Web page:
Posts Tagged 'Daniel Walker Howe'

Howe: Revolutions in communication, transportation deepen North-South division

Howe: Revolutions in communication, transportation deepen North-South division

There are many ways to look at and study the Civil War and the events leading up to it, but Daniel Walker Howe offered a new way of looking at the crisis of secession at his 10:45 a.m. lecture Thursday.

In his lecture, “The Secession Crisis,” Howe put the Civil War into the context of the dramatic revolution occurring a generation prior to the war in the way of communication and transportation.

In the years between the War of 1812 and secession, the world was reshaped, Howe said.

Howe to address 19th-century advances leading up to Civil War

Howe to address 19th-century advances leading up to Civil War

The Pony Express, the telegraph, steamboats and railroads — although most would call these things innovations that moved forward America’s history, today’s speaker will discuss how these advances served as a catalyst for the onset of the Civil War.

Daniel Walker Howe, author, historian and professor emeritus, will present “The Secession Crisis” at 10:45 a.m. today in the Amphitheater as the fourth speaker in the week exploring “The Path to the Civil War.”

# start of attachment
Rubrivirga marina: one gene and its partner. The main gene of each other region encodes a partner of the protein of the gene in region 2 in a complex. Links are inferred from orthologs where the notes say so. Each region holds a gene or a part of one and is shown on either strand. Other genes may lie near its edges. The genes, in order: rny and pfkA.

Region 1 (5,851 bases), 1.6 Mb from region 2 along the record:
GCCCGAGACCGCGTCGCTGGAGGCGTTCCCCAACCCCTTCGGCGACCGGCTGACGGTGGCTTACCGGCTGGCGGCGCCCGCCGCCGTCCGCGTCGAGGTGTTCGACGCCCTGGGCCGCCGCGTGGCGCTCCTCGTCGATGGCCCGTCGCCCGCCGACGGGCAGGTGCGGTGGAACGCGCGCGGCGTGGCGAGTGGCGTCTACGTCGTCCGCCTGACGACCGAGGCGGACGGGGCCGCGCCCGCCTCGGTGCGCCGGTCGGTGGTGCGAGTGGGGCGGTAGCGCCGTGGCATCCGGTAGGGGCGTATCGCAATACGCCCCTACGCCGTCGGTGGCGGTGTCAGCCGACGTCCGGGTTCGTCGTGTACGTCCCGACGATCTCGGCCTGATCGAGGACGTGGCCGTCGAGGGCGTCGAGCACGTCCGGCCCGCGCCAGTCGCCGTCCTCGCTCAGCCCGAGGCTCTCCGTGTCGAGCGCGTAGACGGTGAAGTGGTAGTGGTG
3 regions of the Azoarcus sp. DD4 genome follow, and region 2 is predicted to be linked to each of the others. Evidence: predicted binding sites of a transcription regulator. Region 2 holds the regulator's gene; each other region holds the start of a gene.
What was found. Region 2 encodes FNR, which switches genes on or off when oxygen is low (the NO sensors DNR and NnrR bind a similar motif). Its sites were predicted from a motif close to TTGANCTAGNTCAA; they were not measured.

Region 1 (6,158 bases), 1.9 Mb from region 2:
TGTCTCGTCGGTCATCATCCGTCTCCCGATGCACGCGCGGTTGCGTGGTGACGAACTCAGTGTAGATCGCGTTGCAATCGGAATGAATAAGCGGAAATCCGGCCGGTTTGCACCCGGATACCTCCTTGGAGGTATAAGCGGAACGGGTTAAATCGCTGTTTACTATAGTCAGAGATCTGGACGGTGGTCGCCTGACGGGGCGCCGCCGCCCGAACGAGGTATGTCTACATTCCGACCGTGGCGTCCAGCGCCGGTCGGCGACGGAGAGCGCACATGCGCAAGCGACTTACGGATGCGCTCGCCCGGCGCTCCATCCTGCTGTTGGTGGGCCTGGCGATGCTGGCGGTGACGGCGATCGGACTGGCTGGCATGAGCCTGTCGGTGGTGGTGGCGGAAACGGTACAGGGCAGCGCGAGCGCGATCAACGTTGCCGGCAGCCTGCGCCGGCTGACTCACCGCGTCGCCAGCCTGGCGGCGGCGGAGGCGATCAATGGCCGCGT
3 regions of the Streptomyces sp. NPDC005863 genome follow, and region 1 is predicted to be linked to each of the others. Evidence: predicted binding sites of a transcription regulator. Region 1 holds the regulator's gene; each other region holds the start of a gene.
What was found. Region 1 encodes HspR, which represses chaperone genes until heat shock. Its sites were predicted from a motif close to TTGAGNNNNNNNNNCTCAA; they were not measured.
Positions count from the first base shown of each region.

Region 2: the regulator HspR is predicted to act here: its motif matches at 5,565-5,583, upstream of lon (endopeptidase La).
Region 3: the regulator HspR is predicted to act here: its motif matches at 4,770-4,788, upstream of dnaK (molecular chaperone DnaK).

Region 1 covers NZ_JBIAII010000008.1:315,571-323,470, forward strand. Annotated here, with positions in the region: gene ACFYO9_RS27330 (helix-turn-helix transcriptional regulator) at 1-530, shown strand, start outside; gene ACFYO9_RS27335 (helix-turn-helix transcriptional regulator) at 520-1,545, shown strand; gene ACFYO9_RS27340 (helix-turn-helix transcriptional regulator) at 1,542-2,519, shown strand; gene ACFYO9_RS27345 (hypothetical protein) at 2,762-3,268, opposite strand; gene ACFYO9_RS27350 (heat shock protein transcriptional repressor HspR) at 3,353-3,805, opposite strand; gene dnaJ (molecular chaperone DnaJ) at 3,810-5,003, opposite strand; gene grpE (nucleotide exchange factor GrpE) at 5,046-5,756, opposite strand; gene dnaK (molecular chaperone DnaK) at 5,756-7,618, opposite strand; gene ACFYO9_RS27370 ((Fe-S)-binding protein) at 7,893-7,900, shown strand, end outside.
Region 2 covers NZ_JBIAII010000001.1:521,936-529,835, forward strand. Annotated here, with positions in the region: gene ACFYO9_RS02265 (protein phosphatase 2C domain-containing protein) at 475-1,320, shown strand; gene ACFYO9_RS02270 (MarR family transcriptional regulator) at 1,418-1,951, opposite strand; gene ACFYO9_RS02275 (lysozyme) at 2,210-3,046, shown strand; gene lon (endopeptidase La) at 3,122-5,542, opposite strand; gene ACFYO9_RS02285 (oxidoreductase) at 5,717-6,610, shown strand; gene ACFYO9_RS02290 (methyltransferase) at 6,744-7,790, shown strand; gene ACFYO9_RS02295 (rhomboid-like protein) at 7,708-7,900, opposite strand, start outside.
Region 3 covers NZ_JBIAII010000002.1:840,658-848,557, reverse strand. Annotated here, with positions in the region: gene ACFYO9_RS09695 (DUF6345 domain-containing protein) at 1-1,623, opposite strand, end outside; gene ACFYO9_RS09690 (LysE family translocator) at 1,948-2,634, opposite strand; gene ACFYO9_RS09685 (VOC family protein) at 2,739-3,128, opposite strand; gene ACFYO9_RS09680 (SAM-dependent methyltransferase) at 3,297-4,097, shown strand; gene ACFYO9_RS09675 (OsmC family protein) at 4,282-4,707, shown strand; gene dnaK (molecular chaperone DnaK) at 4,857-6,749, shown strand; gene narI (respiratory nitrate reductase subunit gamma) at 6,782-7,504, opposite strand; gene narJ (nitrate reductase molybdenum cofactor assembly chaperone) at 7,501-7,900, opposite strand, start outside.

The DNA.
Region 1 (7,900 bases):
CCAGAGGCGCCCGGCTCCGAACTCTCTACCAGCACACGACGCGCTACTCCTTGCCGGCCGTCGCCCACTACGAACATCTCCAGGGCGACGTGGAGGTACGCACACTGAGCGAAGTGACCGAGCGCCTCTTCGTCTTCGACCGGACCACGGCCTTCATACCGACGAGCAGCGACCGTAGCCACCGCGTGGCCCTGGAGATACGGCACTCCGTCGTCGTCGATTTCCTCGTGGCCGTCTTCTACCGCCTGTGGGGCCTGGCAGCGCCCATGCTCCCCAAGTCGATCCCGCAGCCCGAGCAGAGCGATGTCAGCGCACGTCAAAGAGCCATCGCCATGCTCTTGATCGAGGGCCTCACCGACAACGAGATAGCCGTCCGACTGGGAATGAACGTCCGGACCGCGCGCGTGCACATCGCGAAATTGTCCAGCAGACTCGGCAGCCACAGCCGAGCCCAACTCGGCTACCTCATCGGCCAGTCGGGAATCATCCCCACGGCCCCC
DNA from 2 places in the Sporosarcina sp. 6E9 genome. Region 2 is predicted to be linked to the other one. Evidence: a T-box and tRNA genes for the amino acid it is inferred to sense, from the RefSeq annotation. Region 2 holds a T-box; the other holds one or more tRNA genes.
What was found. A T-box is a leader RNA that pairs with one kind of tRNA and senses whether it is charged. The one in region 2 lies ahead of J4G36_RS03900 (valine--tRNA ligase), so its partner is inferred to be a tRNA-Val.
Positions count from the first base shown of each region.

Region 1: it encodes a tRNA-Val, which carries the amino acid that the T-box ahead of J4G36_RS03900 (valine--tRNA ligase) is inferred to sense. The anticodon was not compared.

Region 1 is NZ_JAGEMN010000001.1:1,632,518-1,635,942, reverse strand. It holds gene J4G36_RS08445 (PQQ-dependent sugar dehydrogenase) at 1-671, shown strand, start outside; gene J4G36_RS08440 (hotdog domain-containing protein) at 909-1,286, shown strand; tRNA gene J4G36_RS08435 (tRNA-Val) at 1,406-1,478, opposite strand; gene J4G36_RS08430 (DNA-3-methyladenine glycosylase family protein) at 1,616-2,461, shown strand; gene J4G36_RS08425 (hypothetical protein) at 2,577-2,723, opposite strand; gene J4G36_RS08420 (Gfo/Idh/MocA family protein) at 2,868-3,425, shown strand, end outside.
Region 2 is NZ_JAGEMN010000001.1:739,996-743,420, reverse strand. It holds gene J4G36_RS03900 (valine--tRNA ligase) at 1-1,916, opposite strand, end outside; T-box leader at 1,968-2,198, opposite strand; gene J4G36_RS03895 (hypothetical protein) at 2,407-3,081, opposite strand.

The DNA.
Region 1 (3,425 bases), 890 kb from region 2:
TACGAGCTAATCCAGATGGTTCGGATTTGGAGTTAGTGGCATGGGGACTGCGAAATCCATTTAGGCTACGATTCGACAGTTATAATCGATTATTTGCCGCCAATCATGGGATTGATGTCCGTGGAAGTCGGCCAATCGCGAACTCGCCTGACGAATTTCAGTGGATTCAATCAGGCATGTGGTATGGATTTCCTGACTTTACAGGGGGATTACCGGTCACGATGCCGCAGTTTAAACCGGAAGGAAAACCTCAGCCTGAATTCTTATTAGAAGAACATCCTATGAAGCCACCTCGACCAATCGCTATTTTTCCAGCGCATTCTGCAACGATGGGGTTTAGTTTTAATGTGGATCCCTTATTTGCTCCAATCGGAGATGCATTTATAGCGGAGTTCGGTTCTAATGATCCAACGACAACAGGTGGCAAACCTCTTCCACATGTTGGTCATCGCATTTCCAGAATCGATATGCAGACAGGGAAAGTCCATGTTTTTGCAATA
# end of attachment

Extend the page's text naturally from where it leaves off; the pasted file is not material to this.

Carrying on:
‘What Hath God Wrought’: The Communications Revolution of the 19th century

‘What Hath God Wrought’: The Communications Revolution of the 19th century

On the 24th of May 1844, Professor Samuel F. B. Morse, seated in the chambers of the United States Supreme Court in Washington, tapped out a message on a strange device of cogs and coiled wires. He used a code that he had recently devised and spelled out: “WHAT HATH GOD WROUGHT.”

Forty miles away, in Baltimore, Morse’s associate Alfred Vail received the electric signals and telegraphed the message back. As those who witnessed it understood, this demonstration would change the world.